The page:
USA 2015 Dir: Sam Raimi (Pilot episode), Michael J Bassett, David Frazee, Michael Hurst, Tony Tilse, Rick Jacobson. 10 episodes 30 mins each.

30 years after his earlier misadventures, Ash is an ageing yet unrelenting womanizer and still, reliably, a loser. He’s forced back into chainsaw-chugging action after inadvertently summoning the Deadites, facing a world-saving quest with a couple of new sidekicks (and antagonists) in tow. Opening with a marvelous middle-aged spread gag that positions an older Ash exactly as we would expect, the long-awaited reunion of Bruce Campbell, Sam Raimi (who directed the first episode and serves as a producer) and the Deadites enjoyably revives the best-remembered ingredients of the original trilogy while adding engaging new characters (Ray Santiago’s Pablo is hugely endearing).
There are plenty of in-jokes and nods for long-term fans, from the ever-present Oldsmobile to the notion of an alternate Evil Ash (more effectively employed here than in ARMY OF DARKNESS) and the short episode length ensures a consistently zippy pace. Whereas the final instalment of the cinematic trilogy softened the grue, this goes all-out with the ultra-violence, with a stand-out mid-season diner massacre and a pleasingly nasty edge that avoids the series ever becoming too slapstick-oriented. Campbell, evidently relishing the chance to return to his most iconic role, is hilarious as a character who delivers at least a dozen quote-worthy one-liners or grimace-inducing chat-up lines every episode. The Deadites are impressively reincarnated, though the decision to employ CG blood and gore in tandem with practical FX occasionally jars. The brisk build-up truly pays off when the narrative takes a detour back to the old, familiar cabin in the woods, showcasing some of the most rousing splatter in television history, at least one shockingly unexpected death, demon children and even a couple of genuinely twisted, unpleasant moments that are true to the spirit of the movie that started it all. Season two starts September 2016, and only a humourless, joyless fool would not be salivating at the prospect.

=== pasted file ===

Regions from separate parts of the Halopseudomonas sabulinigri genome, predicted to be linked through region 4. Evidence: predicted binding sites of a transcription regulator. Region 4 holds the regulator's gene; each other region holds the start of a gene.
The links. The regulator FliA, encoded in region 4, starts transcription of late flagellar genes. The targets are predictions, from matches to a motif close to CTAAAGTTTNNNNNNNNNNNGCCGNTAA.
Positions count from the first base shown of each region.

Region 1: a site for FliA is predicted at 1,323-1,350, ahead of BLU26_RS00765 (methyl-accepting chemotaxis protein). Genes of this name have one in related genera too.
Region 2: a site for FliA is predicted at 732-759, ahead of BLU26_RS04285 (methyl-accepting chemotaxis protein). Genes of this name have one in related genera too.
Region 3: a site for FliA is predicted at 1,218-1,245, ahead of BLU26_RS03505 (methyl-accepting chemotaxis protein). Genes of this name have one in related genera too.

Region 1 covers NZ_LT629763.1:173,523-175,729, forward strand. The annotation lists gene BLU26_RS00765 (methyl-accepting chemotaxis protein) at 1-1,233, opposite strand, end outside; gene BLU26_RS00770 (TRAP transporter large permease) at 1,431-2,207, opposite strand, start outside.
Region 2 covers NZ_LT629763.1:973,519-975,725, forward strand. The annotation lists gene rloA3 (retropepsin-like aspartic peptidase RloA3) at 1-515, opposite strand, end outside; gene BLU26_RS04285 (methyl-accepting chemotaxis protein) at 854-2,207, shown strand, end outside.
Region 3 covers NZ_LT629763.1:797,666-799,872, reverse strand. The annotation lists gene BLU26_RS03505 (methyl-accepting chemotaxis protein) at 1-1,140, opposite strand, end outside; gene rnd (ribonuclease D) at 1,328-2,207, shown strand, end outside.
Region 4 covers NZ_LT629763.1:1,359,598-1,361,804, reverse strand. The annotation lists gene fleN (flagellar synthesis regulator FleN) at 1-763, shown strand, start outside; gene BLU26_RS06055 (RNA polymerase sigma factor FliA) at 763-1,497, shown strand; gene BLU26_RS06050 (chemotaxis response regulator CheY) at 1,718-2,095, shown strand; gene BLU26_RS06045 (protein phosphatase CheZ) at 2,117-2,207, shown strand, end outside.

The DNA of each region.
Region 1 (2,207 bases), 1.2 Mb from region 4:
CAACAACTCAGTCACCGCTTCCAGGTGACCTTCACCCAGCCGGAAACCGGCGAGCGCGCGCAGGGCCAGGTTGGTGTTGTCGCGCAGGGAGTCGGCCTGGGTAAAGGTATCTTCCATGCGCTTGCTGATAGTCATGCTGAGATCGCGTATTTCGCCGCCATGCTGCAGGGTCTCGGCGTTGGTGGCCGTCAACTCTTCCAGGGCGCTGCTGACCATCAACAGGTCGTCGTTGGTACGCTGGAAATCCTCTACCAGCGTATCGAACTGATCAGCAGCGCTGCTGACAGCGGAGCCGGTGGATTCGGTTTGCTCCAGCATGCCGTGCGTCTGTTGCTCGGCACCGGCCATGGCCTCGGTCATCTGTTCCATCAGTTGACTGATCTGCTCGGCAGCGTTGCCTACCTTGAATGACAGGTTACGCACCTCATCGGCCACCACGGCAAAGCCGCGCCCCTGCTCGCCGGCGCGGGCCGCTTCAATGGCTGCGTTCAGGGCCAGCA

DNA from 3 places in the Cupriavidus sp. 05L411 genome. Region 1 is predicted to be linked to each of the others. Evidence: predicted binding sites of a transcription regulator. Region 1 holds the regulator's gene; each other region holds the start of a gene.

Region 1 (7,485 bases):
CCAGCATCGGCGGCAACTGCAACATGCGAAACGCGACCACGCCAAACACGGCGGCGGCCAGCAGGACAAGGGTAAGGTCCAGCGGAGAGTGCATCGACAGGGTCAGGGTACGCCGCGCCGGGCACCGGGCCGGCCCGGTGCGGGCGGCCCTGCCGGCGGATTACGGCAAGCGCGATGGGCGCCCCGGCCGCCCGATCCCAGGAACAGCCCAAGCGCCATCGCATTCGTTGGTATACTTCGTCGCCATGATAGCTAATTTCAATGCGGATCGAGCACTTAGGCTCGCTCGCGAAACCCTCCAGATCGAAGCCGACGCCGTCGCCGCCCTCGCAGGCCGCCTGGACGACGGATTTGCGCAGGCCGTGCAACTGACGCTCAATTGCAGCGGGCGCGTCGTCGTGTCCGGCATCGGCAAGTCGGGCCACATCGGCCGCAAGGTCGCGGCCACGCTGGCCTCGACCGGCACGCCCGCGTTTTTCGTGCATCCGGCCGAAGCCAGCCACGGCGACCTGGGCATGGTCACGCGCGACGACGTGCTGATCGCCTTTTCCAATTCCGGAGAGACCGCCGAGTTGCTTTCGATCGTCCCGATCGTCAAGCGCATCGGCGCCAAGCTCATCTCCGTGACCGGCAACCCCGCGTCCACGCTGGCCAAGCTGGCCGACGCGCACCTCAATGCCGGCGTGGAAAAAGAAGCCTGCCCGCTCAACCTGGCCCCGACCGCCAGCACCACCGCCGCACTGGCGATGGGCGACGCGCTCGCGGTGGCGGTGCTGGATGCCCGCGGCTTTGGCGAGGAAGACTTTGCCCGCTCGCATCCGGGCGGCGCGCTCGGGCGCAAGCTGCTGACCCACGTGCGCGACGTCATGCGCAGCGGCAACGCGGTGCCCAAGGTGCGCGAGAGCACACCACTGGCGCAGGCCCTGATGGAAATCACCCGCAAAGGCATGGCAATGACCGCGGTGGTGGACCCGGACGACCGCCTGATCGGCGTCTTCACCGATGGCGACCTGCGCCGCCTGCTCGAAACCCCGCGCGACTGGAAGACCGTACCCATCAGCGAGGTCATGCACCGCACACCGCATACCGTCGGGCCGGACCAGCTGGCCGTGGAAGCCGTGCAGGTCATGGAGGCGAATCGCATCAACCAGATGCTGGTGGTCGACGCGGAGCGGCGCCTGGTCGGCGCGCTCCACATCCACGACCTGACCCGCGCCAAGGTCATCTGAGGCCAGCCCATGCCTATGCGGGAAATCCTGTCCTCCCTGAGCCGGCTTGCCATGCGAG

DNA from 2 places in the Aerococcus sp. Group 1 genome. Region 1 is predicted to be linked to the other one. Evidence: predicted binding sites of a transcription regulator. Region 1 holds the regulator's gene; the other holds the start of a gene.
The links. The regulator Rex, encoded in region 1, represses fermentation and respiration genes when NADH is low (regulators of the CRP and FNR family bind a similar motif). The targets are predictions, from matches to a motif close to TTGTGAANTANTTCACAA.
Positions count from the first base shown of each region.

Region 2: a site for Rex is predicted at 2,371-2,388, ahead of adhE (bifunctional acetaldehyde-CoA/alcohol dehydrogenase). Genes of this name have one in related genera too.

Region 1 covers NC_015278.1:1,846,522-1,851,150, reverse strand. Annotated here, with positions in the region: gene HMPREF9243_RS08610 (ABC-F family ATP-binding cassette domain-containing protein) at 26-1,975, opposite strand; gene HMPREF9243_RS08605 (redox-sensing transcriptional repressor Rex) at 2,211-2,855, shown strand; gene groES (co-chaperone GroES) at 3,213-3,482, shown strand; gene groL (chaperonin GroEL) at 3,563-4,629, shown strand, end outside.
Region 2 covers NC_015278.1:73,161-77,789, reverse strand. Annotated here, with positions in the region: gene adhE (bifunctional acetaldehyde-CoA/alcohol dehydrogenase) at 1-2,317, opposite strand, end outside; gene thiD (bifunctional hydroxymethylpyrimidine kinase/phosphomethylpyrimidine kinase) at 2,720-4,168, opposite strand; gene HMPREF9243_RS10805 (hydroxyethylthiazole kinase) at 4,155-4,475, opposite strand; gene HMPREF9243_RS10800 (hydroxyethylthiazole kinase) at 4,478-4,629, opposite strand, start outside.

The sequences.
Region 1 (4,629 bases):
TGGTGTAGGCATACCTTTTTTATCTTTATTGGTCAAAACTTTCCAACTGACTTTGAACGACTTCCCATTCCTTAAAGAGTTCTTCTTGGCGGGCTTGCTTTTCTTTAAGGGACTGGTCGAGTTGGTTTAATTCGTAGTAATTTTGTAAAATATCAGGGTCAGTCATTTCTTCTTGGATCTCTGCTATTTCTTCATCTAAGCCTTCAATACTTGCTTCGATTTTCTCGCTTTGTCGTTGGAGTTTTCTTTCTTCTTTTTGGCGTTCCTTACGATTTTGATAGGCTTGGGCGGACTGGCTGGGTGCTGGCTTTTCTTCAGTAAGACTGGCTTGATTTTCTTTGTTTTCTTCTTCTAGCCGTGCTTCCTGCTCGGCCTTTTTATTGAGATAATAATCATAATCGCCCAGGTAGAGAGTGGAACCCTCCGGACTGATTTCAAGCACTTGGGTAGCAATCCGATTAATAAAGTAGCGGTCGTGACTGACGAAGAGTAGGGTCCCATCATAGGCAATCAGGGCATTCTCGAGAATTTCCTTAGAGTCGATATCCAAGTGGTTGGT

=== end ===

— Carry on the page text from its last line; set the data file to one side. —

Review by Steven West

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